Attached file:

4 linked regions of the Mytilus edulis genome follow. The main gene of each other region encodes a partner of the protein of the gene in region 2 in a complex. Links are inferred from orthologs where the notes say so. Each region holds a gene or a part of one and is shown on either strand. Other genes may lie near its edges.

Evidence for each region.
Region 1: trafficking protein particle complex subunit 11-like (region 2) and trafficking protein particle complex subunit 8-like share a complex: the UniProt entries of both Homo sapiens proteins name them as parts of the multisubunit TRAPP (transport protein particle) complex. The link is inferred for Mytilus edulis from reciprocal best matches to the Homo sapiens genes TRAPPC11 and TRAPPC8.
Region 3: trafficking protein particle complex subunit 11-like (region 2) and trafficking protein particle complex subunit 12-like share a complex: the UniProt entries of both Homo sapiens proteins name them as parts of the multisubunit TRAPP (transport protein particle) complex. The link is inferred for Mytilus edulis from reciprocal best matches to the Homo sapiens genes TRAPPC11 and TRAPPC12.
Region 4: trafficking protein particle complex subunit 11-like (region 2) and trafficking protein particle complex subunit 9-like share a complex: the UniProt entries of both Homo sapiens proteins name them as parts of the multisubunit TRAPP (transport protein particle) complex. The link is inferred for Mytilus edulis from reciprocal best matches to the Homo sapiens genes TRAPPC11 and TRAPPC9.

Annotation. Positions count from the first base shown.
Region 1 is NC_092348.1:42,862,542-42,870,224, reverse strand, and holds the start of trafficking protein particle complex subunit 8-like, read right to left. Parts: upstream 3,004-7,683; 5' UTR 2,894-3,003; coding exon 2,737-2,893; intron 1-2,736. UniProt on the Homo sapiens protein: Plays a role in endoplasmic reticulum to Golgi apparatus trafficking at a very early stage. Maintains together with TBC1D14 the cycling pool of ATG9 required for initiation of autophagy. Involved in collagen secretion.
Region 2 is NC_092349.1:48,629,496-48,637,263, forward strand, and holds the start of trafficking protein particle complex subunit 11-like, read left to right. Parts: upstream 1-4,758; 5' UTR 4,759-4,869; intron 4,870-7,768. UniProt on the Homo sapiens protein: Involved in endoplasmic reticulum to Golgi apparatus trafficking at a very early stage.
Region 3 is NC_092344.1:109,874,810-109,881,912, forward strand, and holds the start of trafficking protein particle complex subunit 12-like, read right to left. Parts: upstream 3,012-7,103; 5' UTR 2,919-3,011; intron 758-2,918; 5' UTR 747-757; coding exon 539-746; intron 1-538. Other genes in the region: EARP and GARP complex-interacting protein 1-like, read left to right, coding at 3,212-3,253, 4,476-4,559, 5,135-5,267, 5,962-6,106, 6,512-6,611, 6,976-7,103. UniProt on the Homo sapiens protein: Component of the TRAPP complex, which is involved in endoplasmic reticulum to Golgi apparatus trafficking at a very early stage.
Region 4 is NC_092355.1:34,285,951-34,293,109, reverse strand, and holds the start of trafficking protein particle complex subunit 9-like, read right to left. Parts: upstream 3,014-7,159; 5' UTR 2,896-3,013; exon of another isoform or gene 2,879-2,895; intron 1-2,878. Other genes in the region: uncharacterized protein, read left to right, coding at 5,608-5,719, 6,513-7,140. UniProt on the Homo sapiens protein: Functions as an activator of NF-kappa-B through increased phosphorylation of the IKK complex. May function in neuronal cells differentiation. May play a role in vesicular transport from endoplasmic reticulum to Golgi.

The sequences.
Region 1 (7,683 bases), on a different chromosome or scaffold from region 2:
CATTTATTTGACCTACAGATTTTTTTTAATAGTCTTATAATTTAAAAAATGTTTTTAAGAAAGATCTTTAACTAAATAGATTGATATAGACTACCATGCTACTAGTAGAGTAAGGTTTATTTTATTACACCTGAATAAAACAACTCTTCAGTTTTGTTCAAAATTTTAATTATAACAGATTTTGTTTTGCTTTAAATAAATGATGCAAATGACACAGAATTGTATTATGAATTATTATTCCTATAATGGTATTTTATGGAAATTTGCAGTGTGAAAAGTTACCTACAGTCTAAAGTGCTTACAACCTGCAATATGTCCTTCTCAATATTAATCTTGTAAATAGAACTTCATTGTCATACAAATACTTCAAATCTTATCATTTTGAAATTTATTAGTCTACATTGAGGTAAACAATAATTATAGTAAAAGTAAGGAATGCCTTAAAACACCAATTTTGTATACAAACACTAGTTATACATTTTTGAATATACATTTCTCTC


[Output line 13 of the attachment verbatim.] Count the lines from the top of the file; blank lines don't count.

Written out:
CATTTATTTGACCTACAGATTTTTTTTAATAGTCTTATAATTTAAAAAATGTTTTTAAGAAAGATCTTTAACTAAATAGATTGATATAGACTACCATGCTACTAGTAGAGTAAGGTTTATTTTATTACACCTGAATAAAACAACTCTTCAGTTTTGTTCAAAATTTTAATTATAACAGATTTTGTTTTGCTTTAAATAAATGATGCAAATGACACAGAATTGTATTATGAATTATTATTCCTATAATGGTATTTTATGGAAATTTGCAGTGTGAAAAGTTACCTACAGTCTAAAGTGCTTACAACCTGCAATATGTCCTTCTCAATATTAATCTTGTAAATAGAACTTCATTGTCATACAAATACTTCAAATCTTATCATTTTGAAATTTATTAGTCTACATTGAGGTAAACAATAATTATAGTAAAAGTAAGGAATGCCTTAAAACACCAATTTTGTATACAAACACTAGTTATACATTTTTGAATATACATTTCTCTC